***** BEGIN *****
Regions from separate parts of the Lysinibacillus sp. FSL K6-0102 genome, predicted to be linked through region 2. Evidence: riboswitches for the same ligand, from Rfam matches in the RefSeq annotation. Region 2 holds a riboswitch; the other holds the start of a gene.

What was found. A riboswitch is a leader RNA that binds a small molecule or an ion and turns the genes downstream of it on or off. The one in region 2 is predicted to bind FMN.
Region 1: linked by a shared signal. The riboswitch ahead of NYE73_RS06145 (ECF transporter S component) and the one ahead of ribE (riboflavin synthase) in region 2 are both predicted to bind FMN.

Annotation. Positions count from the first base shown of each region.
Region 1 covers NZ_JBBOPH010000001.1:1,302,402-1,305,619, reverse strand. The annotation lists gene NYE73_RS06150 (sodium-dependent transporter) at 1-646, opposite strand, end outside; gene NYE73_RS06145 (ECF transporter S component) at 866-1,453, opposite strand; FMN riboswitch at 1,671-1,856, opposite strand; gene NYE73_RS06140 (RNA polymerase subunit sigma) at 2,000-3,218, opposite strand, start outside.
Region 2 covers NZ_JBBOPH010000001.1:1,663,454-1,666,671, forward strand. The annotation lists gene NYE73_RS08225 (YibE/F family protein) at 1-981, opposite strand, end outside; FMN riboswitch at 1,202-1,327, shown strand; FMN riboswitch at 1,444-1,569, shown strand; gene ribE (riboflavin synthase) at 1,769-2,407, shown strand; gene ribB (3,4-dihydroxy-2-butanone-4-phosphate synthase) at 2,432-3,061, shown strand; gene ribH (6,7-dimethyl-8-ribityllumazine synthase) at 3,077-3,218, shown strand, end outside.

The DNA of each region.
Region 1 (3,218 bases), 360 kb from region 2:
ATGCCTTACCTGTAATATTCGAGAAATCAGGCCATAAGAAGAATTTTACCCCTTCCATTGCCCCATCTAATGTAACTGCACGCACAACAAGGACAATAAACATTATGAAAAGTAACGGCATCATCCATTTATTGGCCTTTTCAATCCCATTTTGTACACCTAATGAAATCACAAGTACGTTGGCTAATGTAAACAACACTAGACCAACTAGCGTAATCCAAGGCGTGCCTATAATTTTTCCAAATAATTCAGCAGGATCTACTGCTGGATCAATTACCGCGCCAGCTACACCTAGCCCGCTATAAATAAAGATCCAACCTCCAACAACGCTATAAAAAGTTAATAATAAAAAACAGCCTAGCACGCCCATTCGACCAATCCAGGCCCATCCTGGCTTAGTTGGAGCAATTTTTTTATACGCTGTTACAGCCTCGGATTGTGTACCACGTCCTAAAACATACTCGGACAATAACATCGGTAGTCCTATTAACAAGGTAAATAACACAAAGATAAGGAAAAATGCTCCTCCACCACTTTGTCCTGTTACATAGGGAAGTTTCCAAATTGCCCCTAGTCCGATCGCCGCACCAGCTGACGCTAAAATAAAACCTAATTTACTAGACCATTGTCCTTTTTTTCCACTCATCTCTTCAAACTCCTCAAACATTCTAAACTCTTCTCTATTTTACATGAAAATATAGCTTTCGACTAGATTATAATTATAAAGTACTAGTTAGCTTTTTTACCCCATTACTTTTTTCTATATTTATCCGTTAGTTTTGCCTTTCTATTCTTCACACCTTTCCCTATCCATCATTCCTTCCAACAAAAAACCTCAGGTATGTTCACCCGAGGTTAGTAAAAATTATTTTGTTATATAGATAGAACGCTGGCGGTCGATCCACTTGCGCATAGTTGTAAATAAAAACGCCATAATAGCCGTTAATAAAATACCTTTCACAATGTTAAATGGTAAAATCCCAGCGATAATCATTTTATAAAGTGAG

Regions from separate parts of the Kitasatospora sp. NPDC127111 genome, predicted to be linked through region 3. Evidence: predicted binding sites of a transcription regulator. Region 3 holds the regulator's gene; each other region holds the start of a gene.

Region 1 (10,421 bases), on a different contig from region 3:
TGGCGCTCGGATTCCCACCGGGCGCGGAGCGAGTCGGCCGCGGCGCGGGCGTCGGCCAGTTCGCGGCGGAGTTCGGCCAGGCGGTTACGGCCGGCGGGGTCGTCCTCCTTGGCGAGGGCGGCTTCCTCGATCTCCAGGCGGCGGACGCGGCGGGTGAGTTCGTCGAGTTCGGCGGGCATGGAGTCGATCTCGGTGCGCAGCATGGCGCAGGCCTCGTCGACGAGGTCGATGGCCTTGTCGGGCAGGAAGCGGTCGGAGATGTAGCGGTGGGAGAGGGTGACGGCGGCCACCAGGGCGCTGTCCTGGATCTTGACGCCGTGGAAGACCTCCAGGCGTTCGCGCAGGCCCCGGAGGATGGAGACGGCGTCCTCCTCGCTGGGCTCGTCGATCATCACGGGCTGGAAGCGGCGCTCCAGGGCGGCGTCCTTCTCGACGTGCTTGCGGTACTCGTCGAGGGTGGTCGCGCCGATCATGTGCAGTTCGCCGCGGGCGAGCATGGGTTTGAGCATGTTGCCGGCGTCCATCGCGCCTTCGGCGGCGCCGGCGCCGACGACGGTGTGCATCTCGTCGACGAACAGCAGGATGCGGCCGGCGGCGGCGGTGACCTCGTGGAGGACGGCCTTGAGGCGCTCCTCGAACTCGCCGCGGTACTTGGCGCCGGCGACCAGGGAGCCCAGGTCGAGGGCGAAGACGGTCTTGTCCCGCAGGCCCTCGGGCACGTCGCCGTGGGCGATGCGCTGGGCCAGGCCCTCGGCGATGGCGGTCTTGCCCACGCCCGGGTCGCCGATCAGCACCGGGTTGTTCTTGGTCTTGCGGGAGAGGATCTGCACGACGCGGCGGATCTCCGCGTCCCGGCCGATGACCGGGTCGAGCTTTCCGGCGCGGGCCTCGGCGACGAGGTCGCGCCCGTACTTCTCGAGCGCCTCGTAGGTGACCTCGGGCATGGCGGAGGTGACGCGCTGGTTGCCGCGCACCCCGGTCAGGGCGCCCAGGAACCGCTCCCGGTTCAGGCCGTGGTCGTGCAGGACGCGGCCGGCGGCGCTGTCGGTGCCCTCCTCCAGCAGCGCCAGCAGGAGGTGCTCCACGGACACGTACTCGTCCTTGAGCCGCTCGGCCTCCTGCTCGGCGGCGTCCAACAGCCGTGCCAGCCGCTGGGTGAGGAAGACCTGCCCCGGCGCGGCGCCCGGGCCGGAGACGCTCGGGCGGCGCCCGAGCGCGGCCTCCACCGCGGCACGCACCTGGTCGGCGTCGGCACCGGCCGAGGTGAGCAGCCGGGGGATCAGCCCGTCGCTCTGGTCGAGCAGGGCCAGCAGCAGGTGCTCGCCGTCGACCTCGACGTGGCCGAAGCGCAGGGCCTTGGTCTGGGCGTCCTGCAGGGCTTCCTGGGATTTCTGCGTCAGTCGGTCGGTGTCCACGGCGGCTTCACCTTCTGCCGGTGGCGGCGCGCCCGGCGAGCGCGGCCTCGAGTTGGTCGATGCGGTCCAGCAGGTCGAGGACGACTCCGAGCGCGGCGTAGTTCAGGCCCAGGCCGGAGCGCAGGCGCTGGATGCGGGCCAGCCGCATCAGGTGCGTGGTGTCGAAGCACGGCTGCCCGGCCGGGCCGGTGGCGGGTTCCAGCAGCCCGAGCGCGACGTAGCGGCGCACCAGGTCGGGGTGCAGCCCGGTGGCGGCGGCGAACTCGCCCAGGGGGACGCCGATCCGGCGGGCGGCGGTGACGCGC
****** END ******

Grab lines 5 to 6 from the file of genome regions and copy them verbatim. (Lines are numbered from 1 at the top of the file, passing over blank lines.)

Region 1 covers NZ_JBBOPH010000001.1:1,302,402-1,305,619, reverse strand. The annotation lists gene NYE73_RS06150 (sodium-dependent transporter) at 1-646, opposite strand, end outside; gene NYE73_RS06145 (ECF transporter S component) at 866-1,453, opposite strand; FMN riboswitch at 1,671-1,856, opposite strand; gene NYE73_RS06140 (RNA polymerase subunit sigma) at 2,000-3,218, opposite strand, start outside.
Region 2 covers NZ_JBBOPH010000001.1:1,663,454-1,666,671, forward strand. The annotation lists gene NYE73_RS08225 (YibE/F family protein) at 1-981, opposite strand, end outside; FMN riboswitch at 1,202-1,327, shown strand; FMN riboswitch at 1,444-1,569, shown strand; gene ribE (riboflavin synthase) at 1,769-2,407, shown strand; gene ribB (3,4-dihydroxy-2-butanone-4-phosphate synthase) at 2,432-3,061, shown strand; gene ribH (6,7-dimethyl-8-ribityllumazine synthase) at 3,077-3,218, shown strand, end outside.